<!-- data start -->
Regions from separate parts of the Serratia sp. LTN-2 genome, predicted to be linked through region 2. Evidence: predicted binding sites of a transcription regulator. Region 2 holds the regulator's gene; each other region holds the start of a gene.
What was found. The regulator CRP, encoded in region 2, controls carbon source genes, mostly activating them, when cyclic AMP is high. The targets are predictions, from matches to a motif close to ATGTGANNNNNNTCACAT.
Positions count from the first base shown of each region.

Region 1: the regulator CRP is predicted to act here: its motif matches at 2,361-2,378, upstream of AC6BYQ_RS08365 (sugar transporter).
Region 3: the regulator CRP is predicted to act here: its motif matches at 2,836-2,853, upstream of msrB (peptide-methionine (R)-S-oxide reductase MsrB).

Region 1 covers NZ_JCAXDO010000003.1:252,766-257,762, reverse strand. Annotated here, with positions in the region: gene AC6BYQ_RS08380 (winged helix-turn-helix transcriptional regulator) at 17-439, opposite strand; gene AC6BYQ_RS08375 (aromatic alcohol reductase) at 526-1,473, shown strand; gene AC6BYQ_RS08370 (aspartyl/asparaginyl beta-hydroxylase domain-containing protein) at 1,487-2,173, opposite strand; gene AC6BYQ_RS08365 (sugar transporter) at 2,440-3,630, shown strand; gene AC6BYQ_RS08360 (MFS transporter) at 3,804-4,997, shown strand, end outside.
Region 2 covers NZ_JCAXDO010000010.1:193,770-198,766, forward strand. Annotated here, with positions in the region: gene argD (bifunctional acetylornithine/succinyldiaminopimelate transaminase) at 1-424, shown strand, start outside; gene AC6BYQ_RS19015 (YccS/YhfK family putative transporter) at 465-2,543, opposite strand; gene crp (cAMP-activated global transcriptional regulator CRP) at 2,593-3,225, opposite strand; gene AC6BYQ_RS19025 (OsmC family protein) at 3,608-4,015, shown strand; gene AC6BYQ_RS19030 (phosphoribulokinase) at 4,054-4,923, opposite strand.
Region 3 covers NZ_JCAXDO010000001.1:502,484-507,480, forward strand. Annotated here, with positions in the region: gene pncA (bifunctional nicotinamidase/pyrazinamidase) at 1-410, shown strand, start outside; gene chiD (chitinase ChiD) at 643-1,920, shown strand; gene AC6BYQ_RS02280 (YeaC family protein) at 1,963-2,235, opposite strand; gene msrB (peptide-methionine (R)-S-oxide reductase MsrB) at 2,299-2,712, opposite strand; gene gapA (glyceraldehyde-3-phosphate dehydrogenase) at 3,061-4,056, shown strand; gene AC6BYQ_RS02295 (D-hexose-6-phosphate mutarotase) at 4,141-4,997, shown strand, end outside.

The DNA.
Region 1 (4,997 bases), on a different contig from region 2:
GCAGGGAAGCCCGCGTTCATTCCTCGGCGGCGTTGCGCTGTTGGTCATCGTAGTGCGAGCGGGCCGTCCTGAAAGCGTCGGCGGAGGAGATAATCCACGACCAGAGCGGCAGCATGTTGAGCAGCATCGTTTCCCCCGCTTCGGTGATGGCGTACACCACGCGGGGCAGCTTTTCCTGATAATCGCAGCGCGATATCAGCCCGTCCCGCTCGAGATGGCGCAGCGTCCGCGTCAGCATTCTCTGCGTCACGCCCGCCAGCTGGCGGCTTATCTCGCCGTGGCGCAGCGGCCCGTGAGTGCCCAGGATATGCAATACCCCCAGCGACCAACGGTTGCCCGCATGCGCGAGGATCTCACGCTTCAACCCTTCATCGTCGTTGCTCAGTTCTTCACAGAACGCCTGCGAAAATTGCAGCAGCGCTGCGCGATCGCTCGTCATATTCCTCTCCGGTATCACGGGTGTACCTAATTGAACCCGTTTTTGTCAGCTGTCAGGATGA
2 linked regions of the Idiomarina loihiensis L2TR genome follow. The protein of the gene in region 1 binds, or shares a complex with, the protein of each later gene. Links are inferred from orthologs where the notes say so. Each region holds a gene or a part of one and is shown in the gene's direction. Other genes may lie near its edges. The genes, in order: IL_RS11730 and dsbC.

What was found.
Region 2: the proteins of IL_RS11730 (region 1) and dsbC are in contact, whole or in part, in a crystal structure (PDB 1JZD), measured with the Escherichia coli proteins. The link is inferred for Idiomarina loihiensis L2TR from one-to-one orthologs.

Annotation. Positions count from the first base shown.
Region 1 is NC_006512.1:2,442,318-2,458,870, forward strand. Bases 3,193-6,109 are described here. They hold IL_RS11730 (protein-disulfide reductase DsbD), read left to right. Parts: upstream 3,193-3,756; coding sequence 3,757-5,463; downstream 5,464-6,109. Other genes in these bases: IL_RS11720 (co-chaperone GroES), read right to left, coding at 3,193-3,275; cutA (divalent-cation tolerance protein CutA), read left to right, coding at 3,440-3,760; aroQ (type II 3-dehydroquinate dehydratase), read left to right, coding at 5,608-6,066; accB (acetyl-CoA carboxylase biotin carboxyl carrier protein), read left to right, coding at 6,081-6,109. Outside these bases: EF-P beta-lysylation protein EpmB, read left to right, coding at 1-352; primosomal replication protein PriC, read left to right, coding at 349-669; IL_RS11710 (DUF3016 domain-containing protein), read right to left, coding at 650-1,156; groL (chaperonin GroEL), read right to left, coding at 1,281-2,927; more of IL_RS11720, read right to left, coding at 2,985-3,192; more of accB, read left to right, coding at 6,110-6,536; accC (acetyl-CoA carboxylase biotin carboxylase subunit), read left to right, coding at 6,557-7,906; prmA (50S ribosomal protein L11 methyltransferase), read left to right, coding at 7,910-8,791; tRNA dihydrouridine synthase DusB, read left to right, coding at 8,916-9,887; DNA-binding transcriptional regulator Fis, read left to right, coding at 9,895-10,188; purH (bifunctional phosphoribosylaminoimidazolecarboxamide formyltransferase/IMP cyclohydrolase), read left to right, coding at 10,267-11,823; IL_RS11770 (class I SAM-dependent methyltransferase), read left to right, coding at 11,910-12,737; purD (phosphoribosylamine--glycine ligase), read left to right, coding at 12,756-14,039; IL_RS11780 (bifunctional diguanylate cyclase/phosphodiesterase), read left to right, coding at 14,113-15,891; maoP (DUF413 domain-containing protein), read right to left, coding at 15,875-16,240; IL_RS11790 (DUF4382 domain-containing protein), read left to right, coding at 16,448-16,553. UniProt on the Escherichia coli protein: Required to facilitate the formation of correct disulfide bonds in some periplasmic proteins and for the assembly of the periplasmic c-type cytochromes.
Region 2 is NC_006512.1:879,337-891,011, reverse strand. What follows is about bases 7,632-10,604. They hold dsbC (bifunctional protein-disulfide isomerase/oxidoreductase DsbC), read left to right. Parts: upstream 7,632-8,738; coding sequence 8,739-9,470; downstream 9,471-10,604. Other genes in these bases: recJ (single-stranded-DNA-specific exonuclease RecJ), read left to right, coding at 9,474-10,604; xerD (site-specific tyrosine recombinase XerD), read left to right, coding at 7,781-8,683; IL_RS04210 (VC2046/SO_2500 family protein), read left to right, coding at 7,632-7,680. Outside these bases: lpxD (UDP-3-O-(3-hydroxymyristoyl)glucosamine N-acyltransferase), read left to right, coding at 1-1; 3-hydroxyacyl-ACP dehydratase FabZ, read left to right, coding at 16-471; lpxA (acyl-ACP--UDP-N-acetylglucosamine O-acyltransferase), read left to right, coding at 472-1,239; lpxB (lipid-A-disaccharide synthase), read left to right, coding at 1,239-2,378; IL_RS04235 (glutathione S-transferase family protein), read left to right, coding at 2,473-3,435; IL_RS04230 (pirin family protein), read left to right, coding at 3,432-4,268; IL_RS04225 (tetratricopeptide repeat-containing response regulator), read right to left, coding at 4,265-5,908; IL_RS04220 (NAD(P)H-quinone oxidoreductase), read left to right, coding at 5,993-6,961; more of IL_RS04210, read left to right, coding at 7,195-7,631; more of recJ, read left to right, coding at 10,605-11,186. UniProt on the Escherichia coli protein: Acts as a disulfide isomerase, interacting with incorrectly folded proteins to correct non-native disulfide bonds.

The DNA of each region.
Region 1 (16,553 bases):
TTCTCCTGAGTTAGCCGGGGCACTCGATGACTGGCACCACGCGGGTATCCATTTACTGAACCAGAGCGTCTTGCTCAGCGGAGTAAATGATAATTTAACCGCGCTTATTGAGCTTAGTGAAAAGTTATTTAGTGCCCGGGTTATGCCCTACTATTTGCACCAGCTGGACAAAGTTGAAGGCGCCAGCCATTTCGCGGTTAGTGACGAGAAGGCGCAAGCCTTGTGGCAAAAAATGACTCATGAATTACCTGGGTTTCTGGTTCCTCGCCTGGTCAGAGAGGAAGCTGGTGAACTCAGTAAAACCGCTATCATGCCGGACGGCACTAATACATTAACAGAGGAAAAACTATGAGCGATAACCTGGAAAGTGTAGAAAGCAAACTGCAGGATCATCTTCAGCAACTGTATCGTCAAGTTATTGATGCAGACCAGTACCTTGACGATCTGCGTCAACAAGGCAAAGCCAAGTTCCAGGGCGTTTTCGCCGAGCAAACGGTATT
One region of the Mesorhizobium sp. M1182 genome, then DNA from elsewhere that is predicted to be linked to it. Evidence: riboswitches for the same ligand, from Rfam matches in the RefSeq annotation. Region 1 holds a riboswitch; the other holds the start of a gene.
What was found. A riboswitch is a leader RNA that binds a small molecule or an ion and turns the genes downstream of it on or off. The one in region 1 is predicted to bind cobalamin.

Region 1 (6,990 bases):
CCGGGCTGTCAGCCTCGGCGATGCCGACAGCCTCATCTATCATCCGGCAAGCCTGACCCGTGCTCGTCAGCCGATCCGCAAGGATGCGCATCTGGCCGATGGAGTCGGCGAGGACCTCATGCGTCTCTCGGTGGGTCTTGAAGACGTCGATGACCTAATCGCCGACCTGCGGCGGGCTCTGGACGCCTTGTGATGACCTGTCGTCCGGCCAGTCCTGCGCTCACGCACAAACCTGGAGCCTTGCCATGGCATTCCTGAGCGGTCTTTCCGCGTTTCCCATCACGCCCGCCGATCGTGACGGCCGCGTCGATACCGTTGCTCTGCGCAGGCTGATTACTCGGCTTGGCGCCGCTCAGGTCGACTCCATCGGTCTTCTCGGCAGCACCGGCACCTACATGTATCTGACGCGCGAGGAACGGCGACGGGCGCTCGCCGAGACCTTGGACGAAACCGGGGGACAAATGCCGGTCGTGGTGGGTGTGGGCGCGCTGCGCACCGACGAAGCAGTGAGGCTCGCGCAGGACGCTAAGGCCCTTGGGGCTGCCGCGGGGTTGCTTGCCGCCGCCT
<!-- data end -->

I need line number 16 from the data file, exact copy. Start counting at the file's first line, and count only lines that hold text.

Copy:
Region 1 is NC_006512.1:2,442,318-2,458,870, forward strand. Bases 3,193-6,109 are described here. They hold IL_RS11730 (protein-disulfide reductase DsbD), read left to right. Parts: upstream 3,193-3,756; coding sequence 3,757-5,463; downstream 5,464-6,109. Other genes in these bases: IL_RS11720 (co-chaperone GroES), read right to left, coding at 3,193-3,275; cutA (divalent-cation tolerance protein CutA), read left to right, coding at 3,440-3,760; aroQ (type II 3-dehydroquinate dehydratase), read left to right, coding at 5,608-6,066; accB (acetyl-CoA carboxylase biotin carboxyl carrier protein), read left to right, coding at 6,081-6,109. Outside these bases: EF-P beta-lysylation protein EpmB, read left to right, coding at 1-352; primosomal replication protein PriC, read left to right, coding at 349-669; IL_RS11710 (DUF3016 domain-containing protein), read right to left, coding at 650-1,156; groL (chaperonin GroEL), read right to left, coding at 1,281-2,927; more of IL_RS11720, read right to left, coding at 2,985-3,192; more of accB, read left to right, coding at 6,110-6,536; accC (acetyl-CoA carboxylase biotin carboxylase subunit), read left to right, coding at 6,557-7,906; prmA (50S ribosomal protein L11 methyltransferase), read left to right, coding at 7,910-8,791; tRNA dihydrouridine synthase DusB, read left to right, coding at 8,916-9,887; DNA-binding transcriptional regulator Fis, read left to right, coding at 9,895-10,188; purH (bifunctional phosphoribosylaminoimidazolecarboxamide formyltransferase/IMP cyclohydrolase), read left to right, coding at 10,267-11,823; IL_RS11770 (class I SAM-dependent methyltransferase), read left to right, coding at 11,910-12,737; purD (phosphoribosylamine--glycine ligase), read left to right, coding at 12,756-14,039; IL_RS11780 (bifunctional diguanylate cyclase/phosphodiesterase), read left to right, coding at 14,113-15,891; maoP (DUF413 domain-containing protein), read right to left, coding at 15,875-16,240; IL_RS11790 (DUF4382 domain-containing protein), read left to right, coding at 16,448-16,553. UniProt on the Escherichia coli protein: Required to facilitate the formation of correct disulfide bonds in some periplasmic proteins and for the assembly of the periplasmic c-type cytochromes.